These previous findings raised the question how these various DGAT activities contribute towards the distinctive functions of DGAT1 and DGAT2 in the cellular accumulation and secretion of TAG in hepatocytes; differential inhibition of each of them could potentially be used as part of pharmacological strategies aimed at targeting specific outcomes with respect to hepatic steatosis and/or hypertriglyceridaemia, both associated with (patho)physiological states characterized by insulin resistance. Of particular interest [20,28,29] is the involvement of de novo fatty acid synthesis, which is essential [30–32] (as is desaturation [33–35]) for hepatic TAG synthesis but which, apparently paradoxically, makes only a minor contribution towards the acyl chain composition of secreted TAG [30,31] except under conditions of greatly increased carbohydrate-induced hepatic lipogenesis [36].

In the present study, the availability of selective inhibitors for endoplasmic reticular overt and latent human (h) DGAT1 [23] and for hDGAT2, combined with the use of suitably labelled substrates, has enabled us to identify largely distinct roles for DGAT1 and DGAT2 in (a) the incorporation of de novo synthesized fatty acids and nascent DAG into TAG, (b) the retention of the glyceride moiety within TAG, and (c) the cellular accumulation and secretion of TAG in a human hepatocyte-derived cell line. We find that the two DGATs act primarily in series, rather than in parallel, with DGAT2 acting upstream of DGAT1 by catalysing the initial formation of TAG from de novo synthesized (‘new’) fatty acids and nascent diglycerides. Our findings further suggest that DGAT1 promotes TAG accumulation by using preformed or ‘old’ fatty acids to catalyse the re-esterification of partial glycerides formed by lipase-mediated hydrolysis of TAG in cytosolic and endoplasmic reticular lumenal lipid droplets [35,37].

Results

In addition to the two DGAT1 inhibitor compounds (iA and iB) described in [23], the compound N-(4,5-dihydronaphtho[1,2-d]thiazol-2-yl)-2-(3,4-dimethoxy phenyl) acetamide (iC) (Fig. S1) was used as an inhibitor of both hDGAT2, at low concentrations, and hDGAT1, at high concentrations (Fig. 1A). The IC50 values for inhibition by compound iC of hDGAT2 and hDGAT1 expressed heterologously in insect cell membranes were 8.5 ± 0.6 μm and 70.8 ± 4.6 μm respectively (Fig. 1). The effects of iC were also tested on overt DGAT activity in HepG2 cells (Fig. 1B) that had had their plasma membrane permeabilized to small molecules with mild digitonin treatment, but with retention of the intactness of the ERM [23]. This enabled us to quantify the dose–response relationship for the inhibition by iC of overt DGAT activity (i.e. activity on structures that face the cytosol, e.g. the ERM, mitochondria and lipid droplets to which cytosolic acyl-CoA has access [14]). As expected, the dose–response curve (Fig. 1B) showed a pattern of inhibition that was intermediate between the respective dose–response curves observed for iC inhibition of hDGAT2 and hDGAT1 (broken lines in Fig. 1B) when these were expressed in insect cell membranes (Fig. 1A). Thus, at lower concentrations (≤ 15 μm), inhibition of overt DGAT activity by iC followed the curve expected for inhibition of hDGAT2, whereas at higher concentrations there was an increasing component that had the characteristics of hDGAT1 inhibition. These data were as anticipated from our previous observation that overt DGAT activity in hepatocytes is due to both DGAT2 and DGAT1 [23]. They also suggested that iC could be used as a selective inhibitor of DGAT2 when used at low concentrations. Thus, it could be calculated that at 15 μm iC inhibits DGAT2 by ∼ 80% whereas DGAT1 activity is inhibited by only ∼ 20%. The availability of such a selective inhibitor of the two enzymes, coupled with the availability of the two highly specific inhibitors for DGAT1 (iA, which is selective for latent DGAT1, and iB, which inhibits overt and latent DGAT1 with equal potency [23]) enabled us to study the relative roles of DGAT1 and DGAT2 in the synthesis and secretion of triglyceride in HepG2 cells.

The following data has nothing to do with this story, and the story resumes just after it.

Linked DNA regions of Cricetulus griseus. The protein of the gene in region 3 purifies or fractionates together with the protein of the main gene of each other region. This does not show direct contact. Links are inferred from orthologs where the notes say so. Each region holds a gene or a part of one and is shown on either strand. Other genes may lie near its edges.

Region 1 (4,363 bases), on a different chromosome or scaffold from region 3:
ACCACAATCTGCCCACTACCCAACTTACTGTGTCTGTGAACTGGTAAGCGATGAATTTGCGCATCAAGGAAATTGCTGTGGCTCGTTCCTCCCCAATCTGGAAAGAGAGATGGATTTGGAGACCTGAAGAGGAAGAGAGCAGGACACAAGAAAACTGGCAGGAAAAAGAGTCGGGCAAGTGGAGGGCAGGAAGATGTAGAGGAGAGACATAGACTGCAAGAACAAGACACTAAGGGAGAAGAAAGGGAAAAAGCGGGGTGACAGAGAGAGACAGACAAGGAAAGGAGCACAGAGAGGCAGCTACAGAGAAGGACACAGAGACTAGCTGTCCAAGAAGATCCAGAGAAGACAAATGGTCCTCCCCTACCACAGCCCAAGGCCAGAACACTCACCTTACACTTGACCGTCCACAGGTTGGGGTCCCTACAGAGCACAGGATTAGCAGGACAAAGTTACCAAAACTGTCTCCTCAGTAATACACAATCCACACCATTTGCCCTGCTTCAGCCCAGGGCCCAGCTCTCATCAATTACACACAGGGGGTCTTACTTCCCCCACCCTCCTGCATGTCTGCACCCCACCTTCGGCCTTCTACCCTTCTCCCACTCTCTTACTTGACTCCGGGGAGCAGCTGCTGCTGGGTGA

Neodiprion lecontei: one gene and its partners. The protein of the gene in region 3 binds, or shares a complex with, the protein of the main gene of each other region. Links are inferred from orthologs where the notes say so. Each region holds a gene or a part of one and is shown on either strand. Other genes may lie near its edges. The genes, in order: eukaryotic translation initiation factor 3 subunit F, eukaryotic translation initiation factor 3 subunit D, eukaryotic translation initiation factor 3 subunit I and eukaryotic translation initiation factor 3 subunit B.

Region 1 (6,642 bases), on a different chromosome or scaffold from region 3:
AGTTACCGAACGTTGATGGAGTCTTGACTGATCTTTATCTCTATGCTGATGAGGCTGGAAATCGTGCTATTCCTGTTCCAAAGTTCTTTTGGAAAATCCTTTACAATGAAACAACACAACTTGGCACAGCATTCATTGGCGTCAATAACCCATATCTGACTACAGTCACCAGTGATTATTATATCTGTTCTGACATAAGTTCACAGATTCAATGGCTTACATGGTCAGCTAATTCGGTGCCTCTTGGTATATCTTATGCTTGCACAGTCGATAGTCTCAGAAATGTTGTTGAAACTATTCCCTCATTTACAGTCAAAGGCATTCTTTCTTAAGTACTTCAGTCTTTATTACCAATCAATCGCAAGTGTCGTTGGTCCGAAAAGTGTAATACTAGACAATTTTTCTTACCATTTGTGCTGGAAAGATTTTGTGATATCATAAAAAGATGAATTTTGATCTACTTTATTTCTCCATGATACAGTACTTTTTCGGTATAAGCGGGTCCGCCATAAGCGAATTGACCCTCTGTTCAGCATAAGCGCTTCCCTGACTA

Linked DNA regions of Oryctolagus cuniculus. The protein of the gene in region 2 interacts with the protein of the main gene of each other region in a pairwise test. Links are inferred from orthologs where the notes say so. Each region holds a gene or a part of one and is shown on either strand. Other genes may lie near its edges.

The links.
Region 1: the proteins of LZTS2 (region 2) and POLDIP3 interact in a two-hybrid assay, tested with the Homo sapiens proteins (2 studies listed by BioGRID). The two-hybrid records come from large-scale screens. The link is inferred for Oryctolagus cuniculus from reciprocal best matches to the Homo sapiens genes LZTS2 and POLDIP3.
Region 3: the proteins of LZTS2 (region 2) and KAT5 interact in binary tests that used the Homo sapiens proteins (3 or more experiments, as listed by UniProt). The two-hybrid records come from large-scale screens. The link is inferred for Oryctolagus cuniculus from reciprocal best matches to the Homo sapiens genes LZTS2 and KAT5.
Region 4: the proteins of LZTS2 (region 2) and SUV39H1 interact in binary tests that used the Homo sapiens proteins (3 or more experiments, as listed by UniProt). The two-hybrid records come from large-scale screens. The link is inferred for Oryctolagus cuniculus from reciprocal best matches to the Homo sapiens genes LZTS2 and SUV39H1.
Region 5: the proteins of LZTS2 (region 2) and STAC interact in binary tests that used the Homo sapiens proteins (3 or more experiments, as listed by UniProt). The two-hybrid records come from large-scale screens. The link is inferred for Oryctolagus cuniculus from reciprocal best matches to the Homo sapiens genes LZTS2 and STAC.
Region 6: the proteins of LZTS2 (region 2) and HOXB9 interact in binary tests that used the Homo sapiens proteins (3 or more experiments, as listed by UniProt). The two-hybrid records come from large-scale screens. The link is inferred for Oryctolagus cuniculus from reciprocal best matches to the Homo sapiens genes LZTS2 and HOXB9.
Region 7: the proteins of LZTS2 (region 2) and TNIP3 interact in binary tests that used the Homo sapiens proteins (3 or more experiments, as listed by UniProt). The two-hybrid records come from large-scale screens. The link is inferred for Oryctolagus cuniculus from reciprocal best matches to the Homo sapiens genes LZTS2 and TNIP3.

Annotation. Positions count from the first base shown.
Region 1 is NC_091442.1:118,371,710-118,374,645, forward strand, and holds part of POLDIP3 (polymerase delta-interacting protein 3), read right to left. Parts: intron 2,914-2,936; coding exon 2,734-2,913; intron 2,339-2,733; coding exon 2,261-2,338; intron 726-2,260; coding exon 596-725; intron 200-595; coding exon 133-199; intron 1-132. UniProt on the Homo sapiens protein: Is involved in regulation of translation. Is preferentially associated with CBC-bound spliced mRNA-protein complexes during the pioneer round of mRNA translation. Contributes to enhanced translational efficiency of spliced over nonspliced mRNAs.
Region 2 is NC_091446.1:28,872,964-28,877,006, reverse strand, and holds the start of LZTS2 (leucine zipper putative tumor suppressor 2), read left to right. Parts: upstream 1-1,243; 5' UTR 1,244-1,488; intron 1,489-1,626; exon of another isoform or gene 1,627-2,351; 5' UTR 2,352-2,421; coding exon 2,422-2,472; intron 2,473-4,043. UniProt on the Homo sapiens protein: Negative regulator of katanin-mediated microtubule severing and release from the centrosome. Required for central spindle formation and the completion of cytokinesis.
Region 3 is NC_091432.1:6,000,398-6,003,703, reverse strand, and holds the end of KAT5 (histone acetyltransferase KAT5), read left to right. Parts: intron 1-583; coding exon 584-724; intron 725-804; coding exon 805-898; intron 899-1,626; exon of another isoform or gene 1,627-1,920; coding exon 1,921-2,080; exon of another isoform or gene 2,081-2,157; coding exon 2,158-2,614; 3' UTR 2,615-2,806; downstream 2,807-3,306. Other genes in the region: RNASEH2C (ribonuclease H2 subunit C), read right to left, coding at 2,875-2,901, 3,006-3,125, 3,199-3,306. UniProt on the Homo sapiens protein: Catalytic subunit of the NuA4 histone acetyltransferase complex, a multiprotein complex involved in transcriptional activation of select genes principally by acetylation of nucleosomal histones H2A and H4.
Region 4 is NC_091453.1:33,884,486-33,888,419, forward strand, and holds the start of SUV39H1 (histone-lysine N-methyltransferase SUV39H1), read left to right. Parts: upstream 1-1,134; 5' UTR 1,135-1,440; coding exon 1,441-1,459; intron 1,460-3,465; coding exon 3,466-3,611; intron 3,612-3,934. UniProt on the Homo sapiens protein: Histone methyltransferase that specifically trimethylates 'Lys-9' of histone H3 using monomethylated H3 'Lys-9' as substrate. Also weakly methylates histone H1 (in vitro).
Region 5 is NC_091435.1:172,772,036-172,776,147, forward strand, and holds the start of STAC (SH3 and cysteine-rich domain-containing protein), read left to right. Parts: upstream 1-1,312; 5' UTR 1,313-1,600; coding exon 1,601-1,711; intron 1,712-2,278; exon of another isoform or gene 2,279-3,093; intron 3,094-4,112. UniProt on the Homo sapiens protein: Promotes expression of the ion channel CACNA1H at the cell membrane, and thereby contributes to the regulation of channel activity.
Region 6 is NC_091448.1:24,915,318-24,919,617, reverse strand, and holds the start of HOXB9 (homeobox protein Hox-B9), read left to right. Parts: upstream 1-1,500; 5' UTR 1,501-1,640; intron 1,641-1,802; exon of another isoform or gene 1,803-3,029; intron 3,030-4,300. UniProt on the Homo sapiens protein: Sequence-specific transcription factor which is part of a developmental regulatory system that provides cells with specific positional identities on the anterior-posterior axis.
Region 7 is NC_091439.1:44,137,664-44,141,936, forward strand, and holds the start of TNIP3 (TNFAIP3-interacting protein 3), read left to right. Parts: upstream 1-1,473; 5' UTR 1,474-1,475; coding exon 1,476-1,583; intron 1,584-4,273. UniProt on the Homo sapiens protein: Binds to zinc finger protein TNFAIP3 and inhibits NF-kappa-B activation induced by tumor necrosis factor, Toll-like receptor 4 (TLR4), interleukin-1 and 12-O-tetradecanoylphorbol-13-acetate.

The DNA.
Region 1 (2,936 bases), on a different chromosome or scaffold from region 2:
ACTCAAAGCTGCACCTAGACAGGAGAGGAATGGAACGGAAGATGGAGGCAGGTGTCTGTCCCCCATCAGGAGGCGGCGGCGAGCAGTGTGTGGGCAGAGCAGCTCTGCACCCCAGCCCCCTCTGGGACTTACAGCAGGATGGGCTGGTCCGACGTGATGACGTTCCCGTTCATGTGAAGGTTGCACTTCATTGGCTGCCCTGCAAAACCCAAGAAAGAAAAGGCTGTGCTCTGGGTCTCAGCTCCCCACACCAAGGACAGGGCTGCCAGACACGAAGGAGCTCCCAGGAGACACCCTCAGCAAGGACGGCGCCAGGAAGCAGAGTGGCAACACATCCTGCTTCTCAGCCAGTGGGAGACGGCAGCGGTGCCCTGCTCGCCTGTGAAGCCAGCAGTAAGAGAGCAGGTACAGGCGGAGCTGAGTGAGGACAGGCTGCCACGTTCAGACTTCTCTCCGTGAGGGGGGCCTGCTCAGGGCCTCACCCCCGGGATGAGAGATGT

Figure 1.

 Dose–response relationships for the inhibition of hDGAT1 and hDGAT2. (A) The cDNAs for hDGAT1 (•) and hDGAT2 (▲) were cloned and transfected into insect cells using Baculovirus as described in the Materials and methods section. After cell disruption, DGAT activity was measured in the resulting membrane fraction in the absence (maximal activity) or presence of increasing concentrations of N-(4,5-dihydronaphtho[1,2-d]thiazol-2-yl)-2-(3,4-dimethoxyphenyl) acetamide (iC). (B) Overt DGAT activity was measured as described in the Materials and methods section, in the absence or presence of increasing concentrations of iC (solid line). The broken lines correspond to the dose–response curves for hDGAT2 and hDGAT1 in (A) respectively. Values are means (±SEM) for three separate determinations each performed in duplicate.

Contributions of DGAT2 to overall cellular DGAT activity